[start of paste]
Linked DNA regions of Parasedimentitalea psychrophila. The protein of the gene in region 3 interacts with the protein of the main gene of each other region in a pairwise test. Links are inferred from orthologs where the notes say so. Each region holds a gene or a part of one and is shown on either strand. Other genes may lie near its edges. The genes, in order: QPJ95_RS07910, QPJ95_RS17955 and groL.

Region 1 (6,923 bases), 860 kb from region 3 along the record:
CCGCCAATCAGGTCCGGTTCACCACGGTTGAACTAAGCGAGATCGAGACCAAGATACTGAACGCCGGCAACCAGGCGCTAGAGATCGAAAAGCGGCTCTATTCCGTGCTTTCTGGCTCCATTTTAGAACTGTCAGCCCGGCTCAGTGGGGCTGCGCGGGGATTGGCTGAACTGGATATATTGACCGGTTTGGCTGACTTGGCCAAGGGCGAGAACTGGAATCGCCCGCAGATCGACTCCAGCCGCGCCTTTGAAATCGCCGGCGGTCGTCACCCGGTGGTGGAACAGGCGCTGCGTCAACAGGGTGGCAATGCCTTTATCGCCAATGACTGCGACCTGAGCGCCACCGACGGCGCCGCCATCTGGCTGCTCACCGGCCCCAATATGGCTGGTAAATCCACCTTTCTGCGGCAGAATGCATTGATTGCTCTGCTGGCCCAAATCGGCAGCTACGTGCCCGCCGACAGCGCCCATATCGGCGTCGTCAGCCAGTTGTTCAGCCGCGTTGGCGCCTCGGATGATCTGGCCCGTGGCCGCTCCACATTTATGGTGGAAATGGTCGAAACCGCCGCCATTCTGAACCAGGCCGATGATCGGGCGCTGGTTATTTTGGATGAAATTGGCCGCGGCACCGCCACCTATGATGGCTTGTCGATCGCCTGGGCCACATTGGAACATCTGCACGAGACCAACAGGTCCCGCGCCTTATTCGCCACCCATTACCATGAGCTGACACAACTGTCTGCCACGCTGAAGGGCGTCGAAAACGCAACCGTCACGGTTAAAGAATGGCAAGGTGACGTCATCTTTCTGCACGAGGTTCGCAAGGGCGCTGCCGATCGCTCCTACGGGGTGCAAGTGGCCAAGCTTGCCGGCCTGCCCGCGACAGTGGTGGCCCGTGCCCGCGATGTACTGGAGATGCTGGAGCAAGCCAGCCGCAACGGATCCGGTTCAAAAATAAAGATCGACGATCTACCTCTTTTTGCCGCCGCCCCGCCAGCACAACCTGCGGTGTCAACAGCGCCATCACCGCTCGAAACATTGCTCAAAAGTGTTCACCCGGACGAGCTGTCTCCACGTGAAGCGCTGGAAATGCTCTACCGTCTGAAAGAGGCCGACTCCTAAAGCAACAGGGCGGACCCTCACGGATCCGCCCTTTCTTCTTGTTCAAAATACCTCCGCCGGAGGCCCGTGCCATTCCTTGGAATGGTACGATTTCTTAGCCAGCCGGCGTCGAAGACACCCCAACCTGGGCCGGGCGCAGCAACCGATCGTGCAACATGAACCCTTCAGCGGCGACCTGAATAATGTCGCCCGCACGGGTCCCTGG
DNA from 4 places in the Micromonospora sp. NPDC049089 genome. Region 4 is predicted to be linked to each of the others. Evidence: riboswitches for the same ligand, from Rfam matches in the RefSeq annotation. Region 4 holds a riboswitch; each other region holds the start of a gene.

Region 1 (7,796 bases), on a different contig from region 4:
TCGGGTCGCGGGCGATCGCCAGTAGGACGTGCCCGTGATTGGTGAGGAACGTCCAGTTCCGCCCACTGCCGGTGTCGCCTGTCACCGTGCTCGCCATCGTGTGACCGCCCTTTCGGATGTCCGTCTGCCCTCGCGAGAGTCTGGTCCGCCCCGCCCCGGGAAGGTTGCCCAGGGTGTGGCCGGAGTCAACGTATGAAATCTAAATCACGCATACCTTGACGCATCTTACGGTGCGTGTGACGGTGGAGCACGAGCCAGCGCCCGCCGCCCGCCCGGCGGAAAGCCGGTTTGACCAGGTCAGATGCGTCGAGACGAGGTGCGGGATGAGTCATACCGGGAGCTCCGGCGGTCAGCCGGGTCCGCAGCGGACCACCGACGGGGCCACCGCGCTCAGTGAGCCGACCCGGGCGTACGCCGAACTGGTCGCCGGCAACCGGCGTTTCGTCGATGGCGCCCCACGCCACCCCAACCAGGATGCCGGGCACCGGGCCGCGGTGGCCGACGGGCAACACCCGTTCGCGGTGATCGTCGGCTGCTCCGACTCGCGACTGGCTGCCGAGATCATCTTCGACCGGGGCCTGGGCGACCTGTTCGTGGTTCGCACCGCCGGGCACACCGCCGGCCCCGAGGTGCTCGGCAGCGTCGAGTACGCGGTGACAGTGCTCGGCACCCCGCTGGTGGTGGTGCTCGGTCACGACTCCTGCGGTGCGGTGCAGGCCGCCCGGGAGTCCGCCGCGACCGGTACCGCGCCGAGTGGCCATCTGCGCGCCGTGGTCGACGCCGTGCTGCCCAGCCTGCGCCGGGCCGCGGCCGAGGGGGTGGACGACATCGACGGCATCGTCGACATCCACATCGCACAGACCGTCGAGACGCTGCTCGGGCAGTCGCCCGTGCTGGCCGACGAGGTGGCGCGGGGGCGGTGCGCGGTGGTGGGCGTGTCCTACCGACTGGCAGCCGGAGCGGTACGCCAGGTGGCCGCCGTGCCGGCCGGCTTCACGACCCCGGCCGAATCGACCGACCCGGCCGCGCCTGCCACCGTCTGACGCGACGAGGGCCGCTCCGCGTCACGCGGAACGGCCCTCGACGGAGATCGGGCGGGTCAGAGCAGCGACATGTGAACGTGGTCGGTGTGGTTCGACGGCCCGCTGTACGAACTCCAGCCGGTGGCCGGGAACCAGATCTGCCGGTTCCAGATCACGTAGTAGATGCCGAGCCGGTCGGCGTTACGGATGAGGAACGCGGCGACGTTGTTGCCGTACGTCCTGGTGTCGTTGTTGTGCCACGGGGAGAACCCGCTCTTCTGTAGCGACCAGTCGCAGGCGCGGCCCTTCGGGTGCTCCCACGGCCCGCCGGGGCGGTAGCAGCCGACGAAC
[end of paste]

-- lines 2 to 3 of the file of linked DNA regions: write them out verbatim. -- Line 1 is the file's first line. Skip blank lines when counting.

Region 1 (6,923 bases), 860 kb from region 3 along the record:
CCGCCAATCAGGTCCGGTTCACCACGGTTGAACTAAGCGAGATCGAGACCAAGATACTGAACGCCGGCAACCAGGCGCTAGAGATCGAAAAGCGGCTCTATTCCGTGCTTTCTGGCTCCATTTTAGAACTGTCAGCCCGGCTCAGTGGGGCTGCGCGGGGATTGGCTGAACTGGATATATTGACCGGTTTGGCTGACTTGGCCAAGGGCGAGAACTGGAATCGCCCGCAGATCGACTCCAGCCGCGCCTTTGAAATCGCCGGCGGTCGTCACCCGGTGGTGGAACAGGCGCTGCGTCAACAGGGTGGCAATGCCTTTATCGCCAATGACTGCGACCTGAGCGCCACCGACGGCGCCGCCATCTGGCTGCTCACCGGCCCCAATATGGCTGGTAAATCCACCTTTCTGCGGCAGAATGCATTGATTGCTCTGCTGGCCCAAATCGGCAGCTACGTGCCCGCCGACAGCGCCCATATCGGCGTCGTCAGCCAGTTGTTCAGCCGCGTTGGCGCCTCGGATGATCTGGCCCGTGGCCGCTCCACATTTATGGTGGAAATGGTCGAAACCGCCGCCATTCTGAACCAGGCCGATGATCGGGCGCTGGTTATTTTGGATGAAATTGGCCGCGGCACCGCCACCTATGATGGCTTGTCGATCGCCTGGGCCACATTGGAACATCTGCACGAGACCAACAGGTCCCGCGCCTTATTCGCCACCCATTACCATGAGCTGACACAACTGTCTGCCACGCTGAAGGGCGTCGAAAACGCAACCGTCACGGTTAAAGAATGGCAAGGTGACGTCATCTTTCTGCACGAGGTTCGCAAGGGCGCTGCCGATCGCTCCTACGGGGTGCAAGTGGCCAAGCTTGCCGGCCTGCCCGCGACAGTGGTGGCCCGTGCCCGCGATGTACTGGAGATGCTGGAGCAAGCCAGCCGCAACGGATCCGGTTCAAAAATAAAGATCGACGATCTACCTCTTTTTGCCGCCGCCCCGCCAGCACAACCTGCGGTGTCAACAGCGCCATCACCGCTCGAAACATTGCTCAAAAGTGTTCACCCGGACGAGCTGTCTCCACGTGAAGCGCTGGAAATGCTCTACCGTCTGAAAGAGGCCGACTCCTAAAGCAACAGGGCGGACCCTCACGGATCCGCCCTTTCTTCTTGTTCAAAATACCTCCGCCGGAGGCCCGTGCCATTCCTTGGAATGGTACGATTTCTTAGCCAGCCGGCGTCGAAGACACCCCAACCTGGGCCGGGCGCAGCAACCGATCGTGCAACATGAACCCTTCAGCGGCGACCTGAATAATGTCGCCCGCACGGGTCCCTGG